Equine Odontoclastic Tooth Resorption and Hypercementosis (EOTRH) 
That's A Mouthful!
X-ray of lower incisors in oral speculum exhibiting EOTRH

EOTRH is a newly recognized dental disease typically affecting horses 15 years or older.  It most commonly affects the teeth in the front of the mouth, the incisors and canine teeth.  The cause of this syndrome is not fully understood, but affected teeth begin to resorb, or dissolve. In an attempt to stabilize the dissolving tooth structures, the horse's body lays down excessive amounts of cementum, the calcified substance on the outside of the tooth.  This gives the tooth a bulbous, irregular appearance and the surrounding tissues become inflamed. As the teeth become more unstable they may shift position, fracture, and become infected. Receding gums and draining tracts may also be present.  It is an extremely painful disorder, especially once lesions become infected.


What are the clinical signs of this disease? 

Draining tract over corner incisor

Owners often report a decreased ability to grasp carrots or apples.  Eventually affected horses may refuse these treats altogether.  Other signs include head shaking, excessive salivation, resistance to turning during work, decreased appetite, head shyness, or weight loss.These horses will often be very uncomfortable if a dental speculum is used for examination and can be resistant to manipulation of the lips and pressure on gums.  In spite of heavy sedation, affected horses may still show signs of discomfort.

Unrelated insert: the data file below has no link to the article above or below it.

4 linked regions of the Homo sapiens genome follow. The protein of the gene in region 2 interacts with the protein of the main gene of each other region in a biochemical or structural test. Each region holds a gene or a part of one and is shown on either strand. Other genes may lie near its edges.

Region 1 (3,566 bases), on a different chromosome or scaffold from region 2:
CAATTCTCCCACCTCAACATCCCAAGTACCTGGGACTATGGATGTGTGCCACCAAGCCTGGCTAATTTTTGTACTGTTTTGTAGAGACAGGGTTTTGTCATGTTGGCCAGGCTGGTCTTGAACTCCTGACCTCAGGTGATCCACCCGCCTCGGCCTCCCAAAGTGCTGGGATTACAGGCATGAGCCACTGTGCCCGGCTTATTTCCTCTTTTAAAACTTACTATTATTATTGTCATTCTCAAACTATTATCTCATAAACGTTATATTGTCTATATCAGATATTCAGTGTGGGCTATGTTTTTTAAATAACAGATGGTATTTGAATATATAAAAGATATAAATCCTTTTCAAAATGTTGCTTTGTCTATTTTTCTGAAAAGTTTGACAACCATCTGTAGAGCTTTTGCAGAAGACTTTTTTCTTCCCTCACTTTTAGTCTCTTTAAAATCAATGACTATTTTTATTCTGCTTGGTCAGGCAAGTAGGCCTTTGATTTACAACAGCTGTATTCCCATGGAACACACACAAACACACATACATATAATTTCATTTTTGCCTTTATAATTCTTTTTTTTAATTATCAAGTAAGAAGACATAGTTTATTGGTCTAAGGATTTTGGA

Some risk factors for EOTRH have been identified. 

X-ray of bulbous, irregular incisors in horse with EOTRH
  • Lack of grazing time combined with a diet of alfalfa hay greatly increases chances.
  • Horses with underlying endocrine conditions such as Cushing's disease and Equine Metabolic Syndrome (EMS) were twice as likely to develop EOTRH.
  • The disease is seen more often in thoroughbreds, warmbloods, and Arabians. 
  • Some studies have showed an increase of disease in horses 15 years and older.



Diagnosis of EOTRH is made by compiling a thorough history and performing a complete oral examination with x-rays.  Radiographs allow evaluation of the tooth, tooth roots, and surrounding bone.  Since only a portion of the horse's tooth is visible, x-rays help to reveal what is going on below the gum line.

Draining tract with receding gum line



Currently the only treatment for this painful condition is extraction of the affected teeth.  Extraction of all the incisors and canines may be necessary.  Although the tongue may protrude slightly through the lips after incisor removal, the horses do quite well and learn to graze on soft pasture.  These horses should be maintained on a complete pelleted feed and hay with shortened fiber length (chopped hay, hay stretcher or soaked hay cubes) in order to ensure adequate nutrition.  Owners will often report that their horses seem much happier following extraction.





Regular dental care performed by your veterinarian is the best way to detect EOTRH.  If you notice excess salivation, abnormal chewing of carrots, apples, or hay, or head shaking, please schedule an appointment for a complete oral exam.  Horses diagnosed and treated early will have better quality of life and can avoid needless suffering with extreme tooth pain.